Found in 4 comments on Hacker News
leoc · 2019-02-22 · Original thread
In Ben Eater's breadboard-computer videos he recommends Digital Computer Electronics by Malvino and Brown. (I haven't read it yet myself.)

Limb · 2017-03-31 · Original thread
Very nice! I had the same idea, and had started laying out the designs he was using in KiCAD as well. If you haven't already I suggest picking up a copy of Digital Computer Electronics [0] by Malvino, which he uses as a basis for his designs. It's a great reference and lets you dive a little deeper into the design as well.


whistlerbrk · 2015-01-28 · Original thread
Never heard of this but the comments here are piquing my interest.

I'm currently reading Digital Computer Electronics (1977 edition, current here:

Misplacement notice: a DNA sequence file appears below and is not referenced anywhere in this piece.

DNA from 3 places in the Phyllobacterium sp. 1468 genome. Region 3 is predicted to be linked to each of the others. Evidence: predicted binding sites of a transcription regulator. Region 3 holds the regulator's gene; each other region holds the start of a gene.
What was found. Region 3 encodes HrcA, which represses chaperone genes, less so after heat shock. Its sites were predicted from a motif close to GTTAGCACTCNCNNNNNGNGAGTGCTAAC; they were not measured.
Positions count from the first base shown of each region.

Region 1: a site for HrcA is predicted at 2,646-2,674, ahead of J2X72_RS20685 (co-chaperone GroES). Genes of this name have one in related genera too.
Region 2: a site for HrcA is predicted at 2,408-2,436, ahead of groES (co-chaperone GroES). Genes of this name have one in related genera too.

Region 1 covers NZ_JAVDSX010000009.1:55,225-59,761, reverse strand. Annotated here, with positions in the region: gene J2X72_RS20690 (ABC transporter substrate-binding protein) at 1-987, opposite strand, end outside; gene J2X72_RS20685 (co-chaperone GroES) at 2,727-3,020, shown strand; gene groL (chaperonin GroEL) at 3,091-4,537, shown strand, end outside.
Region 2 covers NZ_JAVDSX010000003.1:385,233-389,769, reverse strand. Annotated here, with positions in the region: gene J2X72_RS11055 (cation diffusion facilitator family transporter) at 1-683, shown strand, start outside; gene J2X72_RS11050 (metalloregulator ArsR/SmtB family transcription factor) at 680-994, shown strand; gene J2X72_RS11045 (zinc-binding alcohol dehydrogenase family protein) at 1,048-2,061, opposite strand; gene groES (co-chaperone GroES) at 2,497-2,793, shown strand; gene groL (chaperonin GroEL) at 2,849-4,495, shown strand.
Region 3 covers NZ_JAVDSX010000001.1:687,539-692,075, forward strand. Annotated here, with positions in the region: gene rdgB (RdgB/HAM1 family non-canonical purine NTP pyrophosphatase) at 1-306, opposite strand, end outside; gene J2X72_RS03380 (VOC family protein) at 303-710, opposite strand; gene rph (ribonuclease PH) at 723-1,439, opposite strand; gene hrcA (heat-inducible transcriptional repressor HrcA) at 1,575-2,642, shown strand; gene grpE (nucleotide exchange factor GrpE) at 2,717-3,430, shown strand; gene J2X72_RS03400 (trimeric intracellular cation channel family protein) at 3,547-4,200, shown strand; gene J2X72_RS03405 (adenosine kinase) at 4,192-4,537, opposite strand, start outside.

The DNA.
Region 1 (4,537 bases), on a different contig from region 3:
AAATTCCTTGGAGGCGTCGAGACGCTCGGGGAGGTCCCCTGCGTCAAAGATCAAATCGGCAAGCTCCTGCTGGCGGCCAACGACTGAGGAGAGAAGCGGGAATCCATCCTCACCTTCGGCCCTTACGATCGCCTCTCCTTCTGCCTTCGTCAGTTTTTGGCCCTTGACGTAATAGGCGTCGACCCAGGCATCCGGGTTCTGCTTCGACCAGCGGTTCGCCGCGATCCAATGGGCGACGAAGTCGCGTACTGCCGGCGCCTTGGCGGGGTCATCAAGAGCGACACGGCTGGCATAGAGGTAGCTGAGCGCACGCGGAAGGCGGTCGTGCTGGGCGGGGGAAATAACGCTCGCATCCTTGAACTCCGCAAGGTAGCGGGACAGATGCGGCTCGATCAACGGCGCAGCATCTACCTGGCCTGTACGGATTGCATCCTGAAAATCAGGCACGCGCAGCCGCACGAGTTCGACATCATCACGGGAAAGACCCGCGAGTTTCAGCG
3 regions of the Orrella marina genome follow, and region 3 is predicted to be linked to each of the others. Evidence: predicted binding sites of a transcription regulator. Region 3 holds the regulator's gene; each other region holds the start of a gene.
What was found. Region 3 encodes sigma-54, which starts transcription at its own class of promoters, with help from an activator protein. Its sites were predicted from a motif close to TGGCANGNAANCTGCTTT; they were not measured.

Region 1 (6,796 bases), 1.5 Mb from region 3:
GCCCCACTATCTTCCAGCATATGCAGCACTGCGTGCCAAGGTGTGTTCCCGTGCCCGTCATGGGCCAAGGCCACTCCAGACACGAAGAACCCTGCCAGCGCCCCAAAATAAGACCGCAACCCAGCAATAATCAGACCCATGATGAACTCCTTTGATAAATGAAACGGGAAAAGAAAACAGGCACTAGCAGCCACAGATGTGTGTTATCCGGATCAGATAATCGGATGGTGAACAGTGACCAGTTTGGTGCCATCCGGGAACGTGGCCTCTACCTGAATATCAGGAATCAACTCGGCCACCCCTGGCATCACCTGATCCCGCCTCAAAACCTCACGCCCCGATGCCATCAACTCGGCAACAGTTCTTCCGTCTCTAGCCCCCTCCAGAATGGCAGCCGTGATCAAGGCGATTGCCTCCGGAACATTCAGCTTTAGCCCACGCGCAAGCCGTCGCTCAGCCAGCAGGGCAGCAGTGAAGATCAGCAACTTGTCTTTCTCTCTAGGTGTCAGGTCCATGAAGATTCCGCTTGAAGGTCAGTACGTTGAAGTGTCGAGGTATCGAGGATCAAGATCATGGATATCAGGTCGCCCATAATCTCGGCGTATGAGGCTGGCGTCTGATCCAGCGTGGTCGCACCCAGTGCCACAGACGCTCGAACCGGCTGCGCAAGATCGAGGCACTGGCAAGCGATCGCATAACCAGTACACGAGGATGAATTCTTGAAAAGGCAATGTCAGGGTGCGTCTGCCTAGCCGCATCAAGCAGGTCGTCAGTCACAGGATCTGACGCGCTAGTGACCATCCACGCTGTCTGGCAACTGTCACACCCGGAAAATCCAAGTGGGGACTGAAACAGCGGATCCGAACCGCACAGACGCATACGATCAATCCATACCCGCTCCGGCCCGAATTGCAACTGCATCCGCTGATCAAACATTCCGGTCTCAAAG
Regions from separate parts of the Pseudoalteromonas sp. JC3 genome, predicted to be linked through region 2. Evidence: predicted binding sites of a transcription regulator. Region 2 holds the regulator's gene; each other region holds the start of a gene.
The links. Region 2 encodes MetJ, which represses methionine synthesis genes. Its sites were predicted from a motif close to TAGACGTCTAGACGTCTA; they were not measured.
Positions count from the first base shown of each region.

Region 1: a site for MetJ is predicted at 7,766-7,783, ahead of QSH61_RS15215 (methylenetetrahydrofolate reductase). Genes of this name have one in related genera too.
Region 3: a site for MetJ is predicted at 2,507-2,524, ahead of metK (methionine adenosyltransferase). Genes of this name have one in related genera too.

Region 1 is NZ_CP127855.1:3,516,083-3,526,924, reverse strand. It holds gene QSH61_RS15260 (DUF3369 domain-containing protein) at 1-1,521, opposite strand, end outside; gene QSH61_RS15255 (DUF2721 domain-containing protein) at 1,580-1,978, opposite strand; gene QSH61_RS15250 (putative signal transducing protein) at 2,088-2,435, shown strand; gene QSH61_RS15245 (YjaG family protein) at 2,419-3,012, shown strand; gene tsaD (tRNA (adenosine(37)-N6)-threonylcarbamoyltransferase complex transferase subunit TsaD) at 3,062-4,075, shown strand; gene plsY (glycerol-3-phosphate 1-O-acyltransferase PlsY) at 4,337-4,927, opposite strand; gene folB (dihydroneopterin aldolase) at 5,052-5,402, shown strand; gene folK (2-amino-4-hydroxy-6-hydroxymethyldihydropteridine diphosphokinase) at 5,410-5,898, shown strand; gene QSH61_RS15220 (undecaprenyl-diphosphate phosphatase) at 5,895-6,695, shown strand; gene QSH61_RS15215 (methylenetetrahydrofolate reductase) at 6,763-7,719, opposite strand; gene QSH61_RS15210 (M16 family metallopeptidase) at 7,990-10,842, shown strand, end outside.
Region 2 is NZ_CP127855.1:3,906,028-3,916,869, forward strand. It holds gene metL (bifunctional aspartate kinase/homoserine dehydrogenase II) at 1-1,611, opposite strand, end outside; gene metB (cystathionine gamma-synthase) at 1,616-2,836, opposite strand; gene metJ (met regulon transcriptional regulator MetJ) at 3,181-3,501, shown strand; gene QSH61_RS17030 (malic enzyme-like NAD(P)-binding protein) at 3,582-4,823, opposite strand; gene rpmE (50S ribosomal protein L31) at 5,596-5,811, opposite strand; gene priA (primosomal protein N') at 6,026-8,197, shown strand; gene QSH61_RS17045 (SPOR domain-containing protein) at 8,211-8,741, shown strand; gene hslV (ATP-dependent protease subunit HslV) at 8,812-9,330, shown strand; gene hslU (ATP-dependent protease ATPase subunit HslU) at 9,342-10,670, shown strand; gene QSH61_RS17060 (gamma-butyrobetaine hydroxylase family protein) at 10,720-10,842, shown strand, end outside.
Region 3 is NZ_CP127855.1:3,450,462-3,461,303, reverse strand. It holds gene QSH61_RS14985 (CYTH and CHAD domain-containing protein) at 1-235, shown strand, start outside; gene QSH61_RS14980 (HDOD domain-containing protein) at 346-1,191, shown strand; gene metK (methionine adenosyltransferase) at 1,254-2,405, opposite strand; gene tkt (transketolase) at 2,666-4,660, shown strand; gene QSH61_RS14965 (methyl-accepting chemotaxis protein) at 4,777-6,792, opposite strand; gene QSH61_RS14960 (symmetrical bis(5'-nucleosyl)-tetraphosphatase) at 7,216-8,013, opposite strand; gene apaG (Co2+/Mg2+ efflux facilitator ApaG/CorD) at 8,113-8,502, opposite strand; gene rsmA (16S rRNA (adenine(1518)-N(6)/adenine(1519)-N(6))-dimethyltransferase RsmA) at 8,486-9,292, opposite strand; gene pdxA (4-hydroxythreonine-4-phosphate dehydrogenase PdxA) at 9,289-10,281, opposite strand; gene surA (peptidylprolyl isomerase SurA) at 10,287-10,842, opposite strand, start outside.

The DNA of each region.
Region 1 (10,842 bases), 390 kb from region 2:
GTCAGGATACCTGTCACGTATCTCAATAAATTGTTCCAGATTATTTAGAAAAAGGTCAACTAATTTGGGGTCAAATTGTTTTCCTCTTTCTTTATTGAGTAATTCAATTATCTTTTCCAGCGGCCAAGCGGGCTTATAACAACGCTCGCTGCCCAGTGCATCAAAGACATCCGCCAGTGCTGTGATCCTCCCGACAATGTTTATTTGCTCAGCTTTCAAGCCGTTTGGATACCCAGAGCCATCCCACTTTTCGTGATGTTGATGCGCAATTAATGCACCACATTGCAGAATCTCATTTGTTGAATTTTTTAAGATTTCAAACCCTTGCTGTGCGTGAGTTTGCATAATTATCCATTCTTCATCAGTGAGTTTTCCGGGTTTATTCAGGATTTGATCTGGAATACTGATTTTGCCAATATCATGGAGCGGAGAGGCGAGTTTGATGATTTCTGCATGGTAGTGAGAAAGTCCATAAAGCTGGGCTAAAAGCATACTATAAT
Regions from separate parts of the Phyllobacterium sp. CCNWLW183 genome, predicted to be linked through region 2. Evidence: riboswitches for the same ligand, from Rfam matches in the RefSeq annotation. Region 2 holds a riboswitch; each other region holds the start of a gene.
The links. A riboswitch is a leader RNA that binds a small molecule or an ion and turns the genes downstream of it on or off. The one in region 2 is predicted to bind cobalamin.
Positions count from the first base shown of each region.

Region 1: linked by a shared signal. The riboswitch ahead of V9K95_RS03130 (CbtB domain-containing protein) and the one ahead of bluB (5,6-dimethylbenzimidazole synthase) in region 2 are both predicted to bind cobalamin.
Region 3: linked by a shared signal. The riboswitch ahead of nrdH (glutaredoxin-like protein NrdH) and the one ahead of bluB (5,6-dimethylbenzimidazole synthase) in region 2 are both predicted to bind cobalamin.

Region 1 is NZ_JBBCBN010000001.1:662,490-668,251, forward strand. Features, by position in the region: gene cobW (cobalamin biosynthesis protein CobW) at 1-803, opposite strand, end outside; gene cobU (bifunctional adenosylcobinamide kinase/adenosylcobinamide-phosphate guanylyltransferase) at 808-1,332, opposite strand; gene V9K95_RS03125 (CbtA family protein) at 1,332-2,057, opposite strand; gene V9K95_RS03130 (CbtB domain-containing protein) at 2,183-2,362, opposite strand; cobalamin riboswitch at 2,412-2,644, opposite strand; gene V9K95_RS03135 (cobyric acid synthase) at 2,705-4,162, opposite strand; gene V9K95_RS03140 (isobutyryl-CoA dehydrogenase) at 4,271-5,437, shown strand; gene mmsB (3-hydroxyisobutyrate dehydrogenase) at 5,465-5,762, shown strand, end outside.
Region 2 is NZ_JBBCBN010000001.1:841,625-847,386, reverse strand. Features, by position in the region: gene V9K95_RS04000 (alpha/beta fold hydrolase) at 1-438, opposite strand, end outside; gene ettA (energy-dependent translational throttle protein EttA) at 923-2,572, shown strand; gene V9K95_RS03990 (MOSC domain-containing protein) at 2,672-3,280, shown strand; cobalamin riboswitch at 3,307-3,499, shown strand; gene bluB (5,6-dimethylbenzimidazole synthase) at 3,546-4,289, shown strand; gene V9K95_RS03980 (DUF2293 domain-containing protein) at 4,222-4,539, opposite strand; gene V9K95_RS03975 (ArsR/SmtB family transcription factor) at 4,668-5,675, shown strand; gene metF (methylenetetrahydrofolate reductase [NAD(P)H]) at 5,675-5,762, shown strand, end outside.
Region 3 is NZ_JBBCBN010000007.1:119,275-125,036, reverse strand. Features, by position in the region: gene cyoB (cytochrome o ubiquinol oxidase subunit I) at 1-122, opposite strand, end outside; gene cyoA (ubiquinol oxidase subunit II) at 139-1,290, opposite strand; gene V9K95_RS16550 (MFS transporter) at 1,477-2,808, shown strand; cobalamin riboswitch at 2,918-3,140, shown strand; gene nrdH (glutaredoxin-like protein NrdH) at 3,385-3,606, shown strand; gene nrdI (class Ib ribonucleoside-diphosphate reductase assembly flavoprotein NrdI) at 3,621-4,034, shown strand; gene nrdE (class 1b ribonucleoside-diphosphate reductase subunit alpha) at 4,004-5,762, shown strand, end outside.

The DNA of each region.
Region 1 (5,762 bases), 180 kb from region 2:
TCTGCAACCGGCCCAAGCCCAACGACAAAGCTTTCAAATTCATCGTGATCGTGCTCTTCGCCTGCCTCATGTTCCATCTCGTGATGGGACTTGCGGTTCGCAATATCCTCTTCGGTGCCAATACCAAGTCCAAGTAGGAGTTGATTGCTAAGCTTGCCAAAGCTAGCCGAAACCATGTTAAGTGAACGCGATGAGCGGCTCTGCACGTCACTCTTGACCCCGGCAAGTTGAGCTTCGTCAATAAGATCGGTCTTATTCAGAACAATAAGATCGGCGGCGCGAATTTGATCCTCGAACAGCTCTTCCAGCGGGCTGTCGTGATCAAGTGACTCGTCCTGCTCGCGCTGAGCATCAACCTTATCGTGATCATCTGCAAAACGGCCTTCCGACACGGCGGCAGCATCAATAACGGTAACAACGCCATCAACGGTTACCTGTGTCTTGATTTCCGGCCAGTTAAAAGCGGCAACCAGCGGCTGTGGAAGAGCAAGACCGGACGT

Would others agree this might be a nice follow up for me, especially if I'm looking for more current material now that I (am starting to) get the fundamentals?

blasdel · 2009-03-14 · Original thread
I tried to do a similar project in Spring 2007. I ended up with a mandate to teach a 10-week tutorial in Verilog to a small group of Intro-CS students. To start with I had them implement several basic projects like calculators and 7-segment scrollers.

For a finishing project I tried to have them implement the SAP-1 from Malvino & Brown's classic book, which they were already familiar with ( -- It has a 8-bit word/bus, 3 registers, a 4-bit address space, and 4-bit single-operand instructions.

I had the idea that it should be pedagogically ideal, hopefully implemented as a single <30 line module, and couched in the motives of Alan Kay. Unfortunately I couldn't find a way to implement JMP in a single quasi-clock-cycle with a Von Neumann architecture. I had to rewrite it a dozen times, the first half getting it to synthesize, the latter getting it to place/route. Even once I got it running on a FPGA, the JMP never worked right.

I never thought to cheat by using a Harvard architecture, mostly because it would stop being anything like Malvino's SAP.

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